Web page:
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Unread Aug 5th, 2012, 08:44 am
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Default Re: Which one is correct?

Thank you susan.
I wonder how many things that I don't know there are.

In fact I wanted to say the above as a statement, but then I started thinking about the word order. Is it correct to say it like this?

Is it possible to say :
I wonder how many things there are that I don't know.
?
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Unread Aug 5th, 2012, 10:02 am
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Default Re: Which one is correct?

Your second version of the sentence is better. The first might well occur in spoken English, but the word order of the second is preferable.
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Unread Aug 5th, 2012, 06:28 pm
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Default Re: Which one is correct?

Thanks
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Unread Aug 5th, 2012, 11:54 pm
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Default Re: Which one is correct?

Hi, I've got a question.

By can mean on or before, like please finish the work by Friday; in By the time the workers finished loading up the truck, night fell, when the verb of night is the simple past, is it logical or correct or grammatical (but strange?) or possible (but unusual?) or idiomatic (but rare?)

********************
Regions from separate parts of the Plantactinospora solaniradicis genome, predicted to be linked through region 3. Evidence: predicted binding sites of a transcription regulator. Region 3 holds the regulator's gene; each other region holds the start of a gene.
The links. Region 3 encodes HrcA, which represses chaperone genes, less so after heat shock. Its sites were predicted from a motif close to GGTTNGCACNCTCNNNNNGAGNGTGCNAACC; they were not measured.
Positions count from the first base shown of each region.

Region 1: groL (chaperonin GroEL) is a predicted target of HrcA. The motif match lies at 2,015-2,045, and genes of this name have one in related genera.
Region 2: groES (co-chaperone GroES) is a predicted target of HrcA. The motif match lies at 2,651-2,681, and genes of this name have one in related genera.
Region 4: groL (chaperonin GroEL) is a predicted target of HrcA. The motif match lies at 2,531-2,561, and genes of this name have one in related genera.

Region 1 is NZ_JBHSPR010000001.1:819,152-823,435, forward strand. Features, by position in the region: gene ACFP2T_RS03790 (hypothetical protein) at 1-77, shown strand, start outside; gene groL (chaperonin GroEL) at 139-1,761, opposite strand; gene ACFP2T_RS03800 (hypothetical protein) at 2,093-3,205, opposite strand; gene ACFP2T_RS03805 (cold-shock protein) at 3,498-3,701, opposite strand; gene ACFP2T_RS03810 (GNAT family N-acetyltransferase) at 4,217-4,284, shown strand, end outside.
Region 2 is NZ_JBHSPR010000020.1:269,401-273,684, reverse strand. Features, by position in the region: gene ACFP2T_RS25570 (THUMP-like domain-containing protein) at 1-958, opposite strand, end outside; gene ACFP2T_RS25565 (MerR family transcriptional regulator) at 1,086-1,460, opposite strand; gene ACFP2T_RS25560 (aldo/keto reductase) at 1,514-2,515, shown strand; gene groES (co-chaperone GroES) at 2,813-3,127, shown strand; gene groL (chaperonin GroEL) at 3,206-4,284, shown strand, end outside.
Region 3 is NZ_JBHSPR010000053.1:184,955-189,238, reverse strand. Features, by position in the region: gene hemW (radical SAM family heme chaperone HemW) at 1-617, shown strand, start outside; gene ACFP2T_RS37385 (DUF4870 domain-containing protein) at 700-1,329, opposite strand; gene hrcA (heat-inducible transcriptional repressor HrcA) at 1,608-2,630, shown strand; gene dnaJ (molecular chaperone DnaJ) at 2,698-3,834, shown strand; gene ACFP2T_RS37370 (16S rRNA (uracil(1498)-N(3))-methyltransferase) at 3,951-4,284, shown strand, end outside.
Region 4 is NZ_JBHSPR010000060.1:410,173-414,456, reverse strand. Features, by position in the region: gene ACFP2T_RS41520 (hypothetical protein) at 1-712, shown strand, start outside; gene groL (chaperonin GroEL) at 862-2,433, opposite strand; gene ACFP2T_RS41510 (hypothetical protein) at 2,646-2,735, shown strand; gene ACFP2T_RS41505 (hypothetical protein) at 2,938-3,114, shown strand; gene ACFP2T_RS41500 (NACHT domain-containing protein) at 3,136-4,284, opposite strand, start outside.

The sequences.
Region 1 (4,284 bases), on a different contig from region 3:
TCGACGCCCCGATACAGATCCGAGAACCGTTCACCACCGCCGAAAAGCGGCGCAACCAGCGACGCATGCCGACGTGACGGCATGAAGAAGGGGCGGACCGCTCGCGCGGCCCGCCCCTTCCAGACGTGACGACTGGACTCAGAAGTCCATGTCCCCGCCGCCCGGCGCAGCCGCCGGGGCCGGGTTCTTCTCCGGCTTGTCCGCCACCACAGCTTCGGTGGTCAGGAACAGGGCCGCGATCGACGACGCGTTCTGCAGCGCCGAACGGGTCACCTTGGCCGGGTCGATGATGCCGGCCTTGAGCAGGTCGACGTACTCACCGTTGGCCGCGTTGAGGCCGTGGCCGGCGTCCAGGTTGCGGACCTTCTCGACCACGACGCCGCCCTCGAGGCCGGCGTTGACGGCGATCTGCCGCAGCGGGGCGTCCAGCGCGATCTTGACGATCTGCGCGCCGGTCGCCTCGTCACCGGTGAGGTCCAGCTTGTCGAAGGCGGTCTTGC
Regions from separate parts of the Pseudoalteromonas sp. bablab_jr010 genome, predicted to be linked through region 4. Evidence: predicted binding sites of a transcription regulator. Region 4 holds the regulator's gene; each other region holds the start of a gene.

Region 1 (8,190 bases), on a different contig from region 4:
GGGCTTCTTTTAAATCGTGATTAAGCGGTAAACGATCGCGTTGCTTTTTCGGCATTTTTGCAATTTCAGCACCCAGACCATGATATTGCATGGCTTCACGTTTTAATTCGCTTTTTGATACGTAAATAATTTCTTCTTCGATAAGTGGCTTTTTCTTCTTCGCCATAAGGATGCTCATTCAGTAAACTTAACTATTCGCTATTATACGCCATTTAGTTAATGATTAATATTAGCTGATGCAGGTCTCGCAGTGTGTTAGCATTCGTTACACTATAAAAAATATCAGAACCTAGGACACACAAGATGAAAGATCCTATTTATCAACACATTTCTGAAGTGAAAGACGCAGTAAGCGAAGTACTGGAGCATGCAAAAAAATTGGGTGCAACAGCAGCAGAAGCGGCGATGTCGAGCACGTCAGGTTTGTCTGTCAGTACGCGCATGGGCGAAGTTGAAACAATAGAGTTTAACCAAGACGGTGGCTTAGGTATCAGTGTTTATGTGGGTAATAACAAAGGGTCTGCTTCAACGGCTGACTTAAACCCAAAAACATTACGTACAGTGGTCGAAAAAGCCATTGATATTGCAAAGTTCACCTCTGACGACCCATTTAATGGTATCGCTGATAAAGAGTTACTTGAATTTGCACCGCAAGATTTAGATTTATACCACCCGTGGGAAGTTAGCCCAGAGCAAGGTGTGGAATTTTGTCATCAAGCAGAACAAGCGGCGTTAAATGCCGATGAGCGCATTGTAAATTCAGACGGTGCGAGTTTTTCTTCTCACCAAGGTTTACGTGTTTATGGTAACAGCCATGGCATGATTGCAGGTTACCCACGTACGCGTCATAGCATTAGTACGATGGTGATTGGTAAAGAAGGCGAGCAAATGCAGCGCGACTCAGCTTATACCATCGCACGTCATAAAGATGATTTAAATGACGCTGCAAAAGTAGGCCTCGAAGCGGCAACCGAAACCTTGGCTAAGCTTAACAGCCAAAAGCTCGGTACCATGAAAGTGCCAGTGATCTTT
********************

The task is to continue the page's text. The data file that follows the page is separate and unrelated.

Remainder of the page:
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Unread Aug 6th, 2012, 03:07 am
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Default Re: Which one is correct?

Sorry Brian - don't think I really understand the question. As I said above, the verb should not be in the simple past. The meaning would make no sense. There are two possibilities, with different meanings :

By the time the workers finished (A)... night had fallen (B) - ie night fell first, the workers finished second. B then A.
By the time the workers finished (a)... night was falling (B) - ie it had started but not yet finished. It was an on-going event.
B /........(A)............/

The simple past indicates a finished event. But if there are two, then they must logically occur either in 1-2 order or simultaneously. So you need the verbs that express those meanings.

If you want to say thet night fell very quickly and immediately after the workers finished , then you would need to change the adverbial :
As soon as the workers finished... (A) , night fell (B) - ie A then B.

As always, the choice of form has nothing to do with being "correct" or "idiomatic" or whatever. grammatical forms express different meanings. You need to choose the form which expresses the meaning which reflects the situation.
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Last edited by susan53 : Oct 14th, 2012 at 06:02 am.
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Unread Oct 13th, 2012, 06:31 pm
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Default Re: Which one is correct?

.

Last edited by nelson13 : Jan 13th, 2013 at 05:00 am.